Madeline Denaro | Taming the Unruly

After decades of abstract painting, I still find that what attracts me most is 

the unknown. Not knowing or wishing to know the outcome of a creative process

is quite engaging.


I am totally involved in the birthing of each work. I find that the stretching of the raw canvas and applying its primary gesso coats are for me a ritualistic process which starts its gestation, engaging me emotionally as I care for its life. 


What lures me though is not an aim for a finished work but the process itself. 

There is a personal vocabulary of marks and organic shapes but, if I get out of the way, they seem to form themselves rather than my contriving them.  There is a freedom in awakening something new. When my mind gets in the way, I need to retreat, as if a wrong path has been taken and something reroutes. 


I find myself interested in the act of painting. The act that is not automatic, not repetitive. I find that thought cannot intervene, cannot look for a result. I need to respond to a need that I recognize right now and not a repetition of a movement I’ve made a millions times before.  There is a certain freedom in this search for something new since it is not found by using my habitual, mechanical means. I need to recognize a certain quality of energy in the presence of movement. It is not always available and hence a work may struggle to find itself until it appears. I may struggle until parts of me are free enough to allow this force to enter. When it does however, there is no choice. It knows what to do and I, as the artist, must follow it.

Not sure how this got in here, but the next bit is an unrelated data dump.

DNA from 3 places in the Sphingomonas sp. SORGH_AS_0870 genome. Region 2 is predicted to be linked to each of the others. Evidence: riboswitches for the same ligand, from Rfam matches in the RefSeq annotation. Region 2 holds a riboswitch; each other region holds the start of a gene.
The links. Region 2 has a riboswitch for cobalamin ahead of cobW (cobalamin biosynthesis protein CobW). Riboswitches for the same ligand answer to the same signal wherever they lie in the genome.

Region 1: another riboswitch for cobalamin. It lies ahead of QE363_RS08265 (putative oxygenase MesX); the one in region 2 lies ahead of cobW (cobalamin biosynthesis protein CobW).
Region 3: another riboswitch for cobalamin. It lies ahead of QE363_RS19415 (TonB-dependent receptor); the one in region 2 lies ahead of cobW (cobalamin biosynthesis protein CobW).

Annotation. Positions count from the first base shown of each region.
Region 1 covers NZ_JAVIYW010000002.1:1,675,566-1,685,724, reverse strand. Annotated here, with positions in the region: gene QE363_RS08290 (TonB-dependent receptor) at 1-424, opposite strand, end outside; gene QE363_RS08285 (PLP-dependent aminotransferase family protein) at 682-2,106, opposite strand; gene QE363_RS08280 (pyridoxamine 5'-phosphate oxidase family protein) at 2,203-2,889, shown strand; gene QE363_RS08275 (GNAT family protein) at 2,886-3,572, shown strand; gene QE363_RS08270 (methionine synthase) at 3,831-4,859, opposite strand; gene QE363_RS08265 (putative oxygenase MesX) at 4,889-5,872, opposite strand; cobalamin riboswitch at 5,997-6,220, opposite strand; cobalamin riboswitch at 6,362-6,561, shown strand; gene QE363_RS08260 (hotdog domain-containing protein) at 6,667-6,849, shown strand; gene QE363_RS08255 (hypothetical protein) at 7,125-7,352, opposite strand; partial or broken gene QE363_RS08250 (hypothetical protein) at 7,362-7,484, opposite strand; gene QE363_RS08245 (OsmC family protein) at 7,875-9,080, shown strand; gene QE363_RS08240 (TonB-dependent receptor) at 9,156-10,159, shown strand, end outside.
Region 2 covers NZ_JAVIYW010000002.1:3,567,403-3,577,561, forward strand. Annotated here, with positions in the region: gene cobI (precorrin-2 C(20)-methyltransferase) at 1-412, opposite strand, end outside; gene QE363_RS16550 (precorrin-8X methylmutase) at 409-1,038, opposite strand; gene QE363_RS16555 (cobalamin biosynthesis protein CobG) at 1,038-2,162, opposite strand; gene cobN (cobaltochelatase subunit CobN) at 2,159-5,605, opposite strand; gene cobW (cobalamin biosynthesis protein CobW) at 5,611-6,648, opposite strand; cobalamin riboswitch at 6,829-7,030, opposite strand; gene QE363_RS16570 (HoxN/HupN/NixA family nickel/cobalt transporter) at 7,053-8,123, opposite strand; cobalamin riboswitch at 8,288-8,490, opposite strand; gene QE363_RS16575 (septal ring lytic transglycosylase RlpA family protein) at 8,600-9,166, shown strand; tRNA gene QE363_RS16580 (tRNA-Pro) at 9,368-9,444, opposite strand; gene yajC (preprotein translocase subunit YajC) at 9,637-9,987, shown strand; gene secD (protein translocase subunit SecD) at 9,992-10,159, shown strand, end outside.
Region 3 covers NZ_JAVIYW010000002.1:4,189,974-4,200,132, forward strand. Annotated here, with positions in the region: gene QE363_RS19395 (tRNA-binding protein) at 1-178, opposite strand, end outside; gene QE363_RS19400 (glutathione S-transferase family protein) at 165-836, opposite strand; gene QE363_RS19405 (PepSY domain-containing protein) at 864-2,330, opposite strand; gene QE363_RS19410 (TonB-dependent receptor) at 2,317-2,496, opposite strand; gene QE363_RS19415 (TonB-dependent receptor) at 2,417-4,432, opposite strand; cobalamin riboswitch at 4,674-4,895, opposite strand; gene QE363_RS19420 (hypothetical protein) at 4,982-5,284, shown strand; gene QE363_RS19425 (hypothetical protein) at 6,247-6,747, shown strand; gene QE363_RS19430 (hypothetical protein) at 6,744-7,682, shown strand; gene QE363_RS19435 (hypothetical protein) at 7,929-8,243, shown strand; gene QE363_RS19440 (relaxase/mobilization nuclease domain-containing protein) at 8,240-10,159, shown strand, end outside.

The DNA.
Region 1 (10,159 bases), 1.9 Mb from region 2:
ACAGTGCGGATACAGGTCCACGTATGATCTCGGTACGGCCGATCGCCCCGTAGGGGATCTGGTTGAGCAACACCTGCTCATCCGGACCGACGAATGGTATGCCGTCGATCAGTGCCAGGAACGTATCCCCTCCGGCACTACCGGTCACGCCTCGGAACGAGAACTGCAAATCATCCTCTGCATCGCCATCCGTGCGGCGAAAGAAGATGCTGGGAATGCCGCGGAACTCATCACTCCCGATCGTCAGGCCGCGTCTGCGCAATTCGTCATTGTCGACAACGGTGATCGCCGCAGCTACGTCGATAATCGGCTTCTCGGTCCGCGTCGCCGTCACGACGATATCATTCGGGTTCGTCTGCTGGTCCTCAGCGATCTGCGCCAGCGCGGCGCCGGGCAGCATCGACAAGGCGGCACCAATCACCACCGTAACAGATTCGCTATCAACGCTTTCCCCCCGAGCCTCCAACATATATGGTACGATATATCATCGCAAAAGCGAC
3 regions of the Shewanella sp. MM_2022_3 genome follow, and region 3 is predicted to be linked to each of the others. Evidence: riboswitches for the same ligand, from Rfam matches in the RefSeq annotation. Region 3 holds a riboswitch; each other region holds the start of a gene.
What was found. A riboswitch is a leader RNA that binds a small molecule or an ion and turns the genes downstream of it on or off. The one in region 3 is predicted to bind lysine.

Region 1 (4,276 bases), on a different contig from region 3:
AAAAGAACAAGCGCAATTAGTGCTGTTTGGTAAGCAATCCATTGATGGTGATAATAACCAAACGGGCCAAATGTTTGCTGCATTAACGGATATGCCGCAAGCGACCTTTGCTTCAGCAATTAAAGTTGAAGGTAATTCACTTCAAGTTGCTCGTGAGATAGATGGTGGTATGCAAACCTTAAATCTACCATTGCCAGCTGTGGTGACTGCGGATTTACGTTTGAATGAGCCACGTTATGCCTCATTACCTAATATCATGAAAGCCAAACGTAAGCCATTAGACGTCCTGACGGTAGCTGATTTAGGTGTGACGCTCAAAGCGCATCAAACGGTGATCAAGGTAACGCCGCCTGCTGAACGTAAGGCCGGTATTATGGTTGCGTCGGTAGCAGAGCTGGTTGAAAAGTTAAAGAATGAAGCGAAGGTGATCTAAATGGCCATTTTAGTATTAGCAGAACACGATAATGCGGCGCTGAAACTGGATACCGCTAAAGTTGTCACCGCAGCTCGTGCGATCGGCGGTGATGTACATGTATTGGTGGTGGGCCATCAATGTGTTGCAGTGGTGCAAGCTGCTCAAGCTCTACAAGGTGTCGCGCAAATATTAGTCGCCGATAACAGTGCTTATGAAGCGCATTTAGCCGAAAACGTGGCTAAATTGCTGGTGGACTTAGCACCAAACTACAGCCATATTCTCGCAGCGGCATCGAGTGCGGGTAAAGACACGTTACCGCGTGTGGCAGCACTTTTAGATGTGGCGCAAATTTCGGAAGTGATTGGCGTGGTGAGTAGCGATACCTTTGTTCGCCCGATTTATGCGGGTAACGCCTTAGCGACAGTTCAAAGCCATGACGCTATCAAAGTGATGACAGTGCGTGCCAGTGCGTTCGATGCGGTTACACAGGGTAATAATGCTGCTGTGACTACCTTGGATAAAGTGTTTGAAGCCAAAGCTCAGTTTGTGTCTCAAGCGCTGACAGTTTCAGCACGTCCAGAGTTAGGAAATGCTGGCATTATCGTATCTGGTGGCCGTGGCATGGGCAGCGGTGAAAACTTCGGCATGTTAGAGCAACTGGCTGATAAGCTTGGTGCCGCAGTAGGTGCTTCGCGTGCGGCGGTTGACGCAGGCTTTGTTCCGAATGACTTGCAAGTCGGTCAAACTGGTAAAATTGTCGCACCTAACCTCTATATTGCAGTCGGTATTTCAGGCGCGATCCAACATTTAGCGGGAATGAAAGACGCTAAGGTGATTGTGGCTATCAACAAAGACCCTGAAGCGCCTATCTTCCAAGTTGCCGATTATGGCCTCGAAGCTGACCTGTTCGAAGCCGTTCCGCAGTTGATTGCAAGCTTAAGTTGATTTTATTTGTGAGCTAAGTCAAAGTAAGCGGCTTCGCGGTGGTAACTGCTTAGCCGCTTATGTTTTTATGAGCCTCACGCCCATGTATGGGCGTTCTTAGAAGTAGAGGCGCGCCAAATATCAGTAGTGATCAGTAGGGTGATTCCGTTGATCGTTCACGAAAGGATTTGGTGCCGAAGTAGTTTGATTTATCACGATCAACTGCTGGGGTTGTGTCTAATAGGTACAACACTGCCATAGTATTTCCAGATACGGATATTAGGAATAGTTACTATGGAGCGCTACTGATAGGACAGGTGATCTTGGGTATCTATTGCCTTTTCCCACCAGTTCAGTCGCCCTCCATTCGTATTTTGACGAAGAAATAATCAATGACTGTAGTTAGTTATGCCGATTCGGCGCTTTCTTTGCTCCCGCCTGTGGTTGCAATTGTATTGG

It is the action that paints. Without it there is no poetry, no magic, no real life.  

For Madeline Denaro painting is living in a dual world and even between these worlds.  It is a dance of two fields, both needed, neither taking precedence. The messy, chaotic life-part that is full of mishaps and accidents, tamed by a calmer more structured state that responds to what is needed on the surface.  The work isn’t created as much as it is allowed to evolve. 


Most often forms enter, even uninvited, and are obscured or merely veiled as passing thoughts or emotions stay as underlying attitudes but awareness guards them from ruling. Her work seems open, usually incorporating large fields of layered space with forms that gather almost needing each other as a composition unfolds. It is in this unfolding, open and receptive space that a new work is allowed to be born.